Our Leadership Learning Group (LLG3), as part of a course on Adult Learning in the Digital Age, reviewed two online courses. Our goal was to understand how adult learning principles work in the online environment. We enrolled in two different online classes: a MOOC titled “Being A Teacher” and a free YouTube “Motivating Adult Learners”.
To better understand our approach to reviewing the two courses, it will be important to know that our group is comprised of two primary learning styles, Convergers and Accommodators:
For the Convergers who are in the pursuit of applicable knowledge, the YouTube video was great for quick facts, and the MOOC was great for when time was not a factor to soak in the info for reflection (Kolb, 1984).
For the Accommodators who have a strong preference for doing rather than analyzing, the Youtube video provided enough information to take action immediately but they greatly appreciated the MOOC which provided space for introspection and direct application of concepts (Kolb, 1984).
Although our learning styles vary as a team, we felt that overall, both online courses were very informative, easy to navigate, and presented information clearly.
The organization and informative qualities were vital for our different learning styles; both mediums included defined content breaks and order of events which played into the strength of our learning styles. Defined by Piaget as the Schema, such organization allowed the learner to identify the key building blocks of the training and leverage sequential processing of information (McLeod, 2015). The learner was able to clearly organize and comprehend the topic, material and takeaways. Most importantly, both courses were engaging which is important since the interaction between the lecturer and the student in online learning is only directed one-way.
While the courses are similar in intent for online learners, we noted many differences. We found the MOOC course to be structured and formal. It was a passive form of class that included a very neutral tone of voice and introspection. The course was very relatable to a classroom setting. As with most MOOC courses, it was time consuming, but provided the flexibility for the student to complete on their own timeline. Relatable to Knowles’ Andragogy Learning Theory, MOOC structured learning demonstrates how adults desire to move from a dependent learning style, to a self-directed form (Knowles, 1980). To fully engage in a MOOC learning course, the student must be self-motivated and willing to commit to the time and effort required.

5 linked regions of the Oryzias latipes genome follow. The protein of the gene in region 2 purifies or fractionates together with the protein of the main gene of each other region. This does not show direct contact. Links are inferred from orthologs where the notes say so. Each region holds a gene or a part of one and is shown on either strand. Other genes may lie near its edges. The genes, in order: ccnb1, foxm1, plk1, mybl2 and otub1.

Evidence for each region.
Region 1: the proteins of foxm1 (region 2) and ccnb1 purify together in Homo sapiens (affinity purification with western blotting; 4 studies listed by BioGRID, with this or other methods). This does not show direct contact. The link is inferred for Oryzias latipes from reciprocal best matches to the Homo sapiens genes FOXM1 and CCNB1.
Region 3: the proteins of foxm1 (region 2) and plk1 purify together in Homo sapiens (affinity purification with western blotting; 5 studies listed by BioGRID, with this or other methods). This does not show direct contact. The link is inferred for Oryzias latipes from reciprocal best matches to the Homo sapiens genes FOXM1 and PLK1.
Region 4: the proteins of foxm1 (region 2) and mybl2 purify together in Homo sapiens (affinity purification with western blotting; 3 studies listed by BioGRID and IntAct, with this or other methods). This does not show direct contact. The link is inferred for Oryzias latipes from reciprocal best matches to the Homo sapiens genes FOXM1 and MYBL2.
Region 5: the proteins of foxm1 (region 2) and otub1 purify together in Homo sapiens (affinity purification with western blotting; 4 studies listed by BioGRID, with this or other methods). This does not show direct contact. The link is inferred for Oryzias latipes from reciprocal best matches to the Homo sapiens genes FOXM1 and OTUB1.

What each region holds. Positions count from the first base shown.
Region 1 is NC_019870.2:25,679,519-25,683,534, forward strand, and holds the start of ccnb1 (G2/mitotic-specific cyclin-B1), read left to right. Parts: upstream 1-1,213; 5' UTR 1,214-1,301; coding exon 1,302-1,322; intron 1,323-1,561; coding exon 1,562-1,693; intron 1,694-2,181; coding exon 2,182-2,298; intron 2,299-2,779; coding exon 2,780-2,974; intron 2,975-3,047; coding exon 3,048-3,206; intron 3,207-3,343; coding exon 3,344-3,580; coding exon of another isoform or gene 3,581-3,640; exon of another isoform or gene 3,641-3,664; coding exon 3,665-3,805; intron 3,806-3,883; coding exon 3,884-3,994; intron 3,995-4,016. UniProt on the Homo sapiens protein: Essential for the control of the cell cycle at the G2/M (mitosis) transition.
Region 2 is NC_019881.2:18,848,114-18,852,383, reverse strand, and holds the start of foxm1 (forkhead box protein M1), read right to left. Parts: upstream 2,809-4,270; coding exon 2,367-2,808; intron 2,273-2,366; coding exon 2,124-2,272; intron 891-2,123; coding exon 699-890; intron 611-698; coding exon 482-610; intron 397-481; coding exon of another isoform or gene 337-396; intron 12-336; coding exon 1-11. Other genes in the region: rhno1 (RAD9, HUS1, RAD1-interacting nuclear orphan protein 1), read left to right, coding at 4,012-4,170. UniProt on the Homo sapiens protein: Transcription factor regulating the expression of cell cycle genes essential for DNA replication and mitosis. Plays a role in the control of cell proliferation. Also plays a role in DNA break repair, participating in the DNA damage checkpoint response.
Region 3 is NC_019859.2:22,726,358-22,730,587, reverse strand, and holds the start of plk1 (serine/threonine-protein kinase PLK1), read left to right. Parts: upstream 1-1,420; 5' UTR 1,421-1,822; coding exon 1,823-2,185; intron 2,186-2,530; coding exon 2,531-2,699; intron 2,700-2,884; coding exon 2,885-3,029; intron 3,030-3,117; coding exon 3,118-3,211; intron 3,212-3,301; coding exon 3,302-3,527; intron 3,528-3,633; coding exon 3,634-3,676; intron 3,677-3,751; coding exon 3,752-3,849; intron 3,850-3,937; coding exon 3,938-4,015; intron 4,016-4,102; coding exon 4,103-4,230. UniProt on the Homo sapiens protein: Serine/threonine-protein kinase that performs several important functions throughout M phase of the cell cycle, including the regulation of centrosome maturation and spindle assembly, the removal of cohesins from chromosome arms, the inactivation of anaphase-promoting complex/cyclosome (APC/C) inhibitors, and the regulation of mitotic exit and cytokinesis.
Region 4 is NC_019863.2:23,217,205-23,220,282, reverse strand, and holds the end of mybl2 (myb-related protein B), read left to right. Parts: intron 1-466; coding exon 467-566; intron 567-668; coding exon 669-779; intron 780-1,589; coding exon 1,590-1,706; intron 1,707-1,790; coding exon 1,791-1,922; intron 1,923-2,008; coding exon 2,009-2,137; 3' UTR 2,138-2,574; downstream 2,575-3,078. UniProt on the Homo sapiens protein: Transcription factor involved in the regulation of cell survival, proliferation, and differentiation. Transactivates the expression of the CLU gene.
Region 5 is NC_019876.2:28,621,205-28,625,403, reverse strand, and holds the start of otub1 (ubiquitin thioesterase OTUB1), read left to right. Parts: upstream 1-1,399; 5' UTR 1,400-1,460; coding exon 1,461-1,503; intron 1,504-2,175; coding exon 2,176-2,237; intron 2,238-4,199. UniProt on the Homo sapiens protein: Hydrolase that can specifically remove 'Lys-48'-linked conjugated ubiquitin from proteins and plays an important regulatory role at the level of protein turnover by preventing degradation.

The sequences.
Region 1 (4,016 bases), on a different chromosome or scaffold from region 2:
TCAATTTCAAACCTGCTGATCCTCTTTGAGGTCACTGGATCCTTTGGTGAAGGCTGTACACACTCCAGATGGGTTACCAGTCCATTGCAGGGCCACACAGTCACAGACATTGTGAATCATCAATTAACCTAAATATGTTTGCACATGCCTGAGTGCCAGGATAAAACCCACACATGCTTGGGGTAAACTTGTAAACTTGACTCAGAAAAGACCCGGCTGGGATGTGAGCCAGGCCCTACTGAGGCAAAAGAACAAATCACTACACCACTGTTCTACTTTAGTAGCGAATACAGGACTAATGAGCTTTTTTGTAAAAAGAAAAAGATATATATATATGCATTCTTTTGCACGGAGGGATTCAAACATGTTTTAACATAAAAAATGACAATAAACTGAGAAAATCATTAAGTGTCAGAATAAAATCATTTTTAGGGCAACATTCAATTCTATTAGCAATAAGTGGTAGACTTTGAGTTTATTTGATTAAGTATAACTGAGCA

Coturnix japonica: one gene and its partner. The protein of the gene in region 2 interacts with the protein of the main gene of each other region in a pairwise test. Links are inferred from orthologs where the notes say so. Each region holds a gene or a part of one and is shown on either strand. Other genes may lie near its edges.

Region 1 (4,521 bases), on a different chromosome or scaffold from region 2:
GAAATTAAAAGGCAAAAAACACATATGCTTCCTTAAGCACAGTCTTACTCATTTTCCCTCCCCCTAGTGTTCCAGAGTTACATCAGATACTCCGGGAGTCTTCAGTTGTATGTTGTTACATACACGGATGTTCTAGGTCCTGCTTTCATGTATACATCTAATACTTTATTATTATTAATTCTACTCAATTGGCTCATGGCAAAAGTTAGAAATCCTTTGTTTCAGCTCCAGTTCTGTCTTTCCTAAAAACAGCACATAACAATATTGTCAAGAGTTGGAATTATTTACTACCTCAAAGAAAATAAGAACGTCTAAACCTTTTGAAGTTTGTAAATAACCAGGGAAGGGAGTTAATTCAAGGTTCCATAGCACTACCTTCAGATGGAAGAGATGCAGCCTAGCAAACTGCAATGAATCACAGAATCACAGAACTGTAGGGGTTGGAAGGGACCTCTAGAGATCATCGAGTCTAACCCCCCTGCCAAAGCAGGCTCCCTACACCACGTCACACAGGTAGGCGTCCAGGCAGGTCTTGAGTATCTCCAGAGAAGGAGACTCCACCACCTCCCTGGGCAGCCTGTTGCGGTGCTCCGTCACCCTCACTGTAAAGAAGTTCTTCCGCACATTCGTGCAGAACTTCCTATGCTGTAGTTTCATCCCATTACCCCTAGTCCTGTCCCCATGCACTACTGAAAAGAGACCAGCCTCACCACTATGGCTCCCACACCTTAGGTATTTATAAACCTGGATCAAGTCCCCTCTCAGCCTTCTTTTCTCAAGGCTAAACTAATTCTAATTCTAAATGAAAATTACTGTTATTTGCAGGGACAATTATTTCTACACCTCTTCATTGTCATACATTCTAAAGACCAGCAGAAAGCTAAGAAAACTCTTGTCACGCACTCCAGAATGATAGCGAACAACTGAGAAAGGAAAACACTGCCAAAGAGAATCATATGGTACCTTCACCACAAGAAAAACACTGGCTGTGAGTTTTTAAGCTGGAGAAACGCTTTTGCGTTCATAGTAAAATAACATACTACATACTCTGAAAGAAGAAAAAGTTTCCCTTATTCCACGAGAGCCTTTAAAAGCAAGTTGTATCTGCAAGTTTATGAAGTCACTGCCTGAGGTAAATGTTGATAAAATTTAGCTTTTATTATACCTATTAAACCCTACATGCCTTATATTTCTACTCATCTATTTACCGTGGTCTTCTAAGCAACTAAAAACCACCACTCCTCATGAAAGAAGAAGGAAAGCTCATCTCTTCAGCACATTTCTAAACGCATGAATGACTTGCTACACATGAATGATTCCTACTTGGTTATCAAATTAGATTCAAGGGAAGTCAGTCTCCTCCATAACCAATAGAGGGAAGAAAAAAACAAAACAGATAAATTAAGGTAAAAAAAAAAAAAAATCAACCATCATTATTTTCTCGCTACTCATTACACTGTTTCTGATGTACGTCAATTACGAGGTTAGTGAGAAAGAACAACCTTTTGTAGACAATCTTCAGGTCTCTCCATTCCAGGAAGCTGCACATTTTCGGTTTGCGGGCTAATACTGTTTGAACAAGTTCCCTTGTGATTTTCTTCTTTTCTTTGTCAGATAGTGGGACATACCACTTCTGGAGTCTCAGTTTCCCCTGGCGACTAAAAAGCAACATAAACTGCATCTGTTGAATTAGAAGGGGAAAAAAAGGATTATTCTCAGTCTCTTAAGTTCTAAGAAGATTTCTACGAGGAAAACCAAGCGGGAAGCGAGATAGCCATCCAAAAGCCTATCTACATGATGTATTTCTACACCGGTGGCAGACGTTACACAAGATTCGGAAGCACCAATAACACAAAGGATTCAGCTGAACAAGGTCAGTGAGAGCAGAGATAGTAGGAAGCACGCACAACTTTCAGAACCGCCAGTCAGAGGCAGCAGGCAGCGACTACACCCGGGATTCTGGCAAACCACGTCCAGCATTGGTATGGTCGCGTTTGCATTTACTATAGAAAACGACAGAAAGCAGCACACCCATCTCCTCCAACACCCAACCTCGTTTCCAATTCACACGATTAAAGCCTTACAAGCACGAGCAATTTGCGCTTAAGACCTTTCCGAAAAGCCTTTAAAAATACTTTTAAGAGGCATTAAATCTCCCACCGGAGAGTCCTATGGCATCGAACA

Alternatively, the YouTube course was more engaging, dense in content, and covered similar content in a much shorter time period. The video was action-based from the beginning and presented examples of how to apply the teachings in real-life. The timing and density of the information did not allow for introspection, but the instructor explained the learning concepts in detail. We felt that organization was critical for the dense content. The main impact we acknowledged from this style of online learning was that adult learners take a risk by jumping back into education and the timing and style of this learning can easily fit into their lives.
Overall, both courses were influenced by the concept of andragogy, “the art and science of helping adults learn,” and pulled from its motivations (Knowles, 1980). Two of the main motivators we identified were how adults learn effectively only when they are free to direct their own learning and adults learn when it’s related to a real-life task that develops experience (Merriam, Caffarella, and Baumgartner, 2007).
The popularity of online courses continues to grow and gives the adult learner the opportunity to learn at their own pace and answer the question of why they need to learn something (Knowles, 1984). The growing popularity of these kinds of online courses that are free and have open attendance serves as proof that adults deliberately learn on their own and on discovering how they go about doing this (Merriam, et al., 2007).
Kolb, D.A. (1984). Experiential Learning. Englewood Cliffs, NJ: Prentice-Hall
Knowles, M.S. (1980). The modern practice of adult education: From pedagogy to andragogy (2nd ed.). New York: Cambridge Books
Knowles, M.S. (1984) the adult learner: A neglected species. P. 84 (3rd ed.). Houston, Gulf.
McLeod, S. A. (2015). Jean Piaget. Retrieved from www.simplypsychology.org/piaget.html
Merriam, S.B., Caffarella, R.S., Baumgartner, L.M., (2007) Learning in Adulthood A Comprehensive Guide. John Wiley & Sons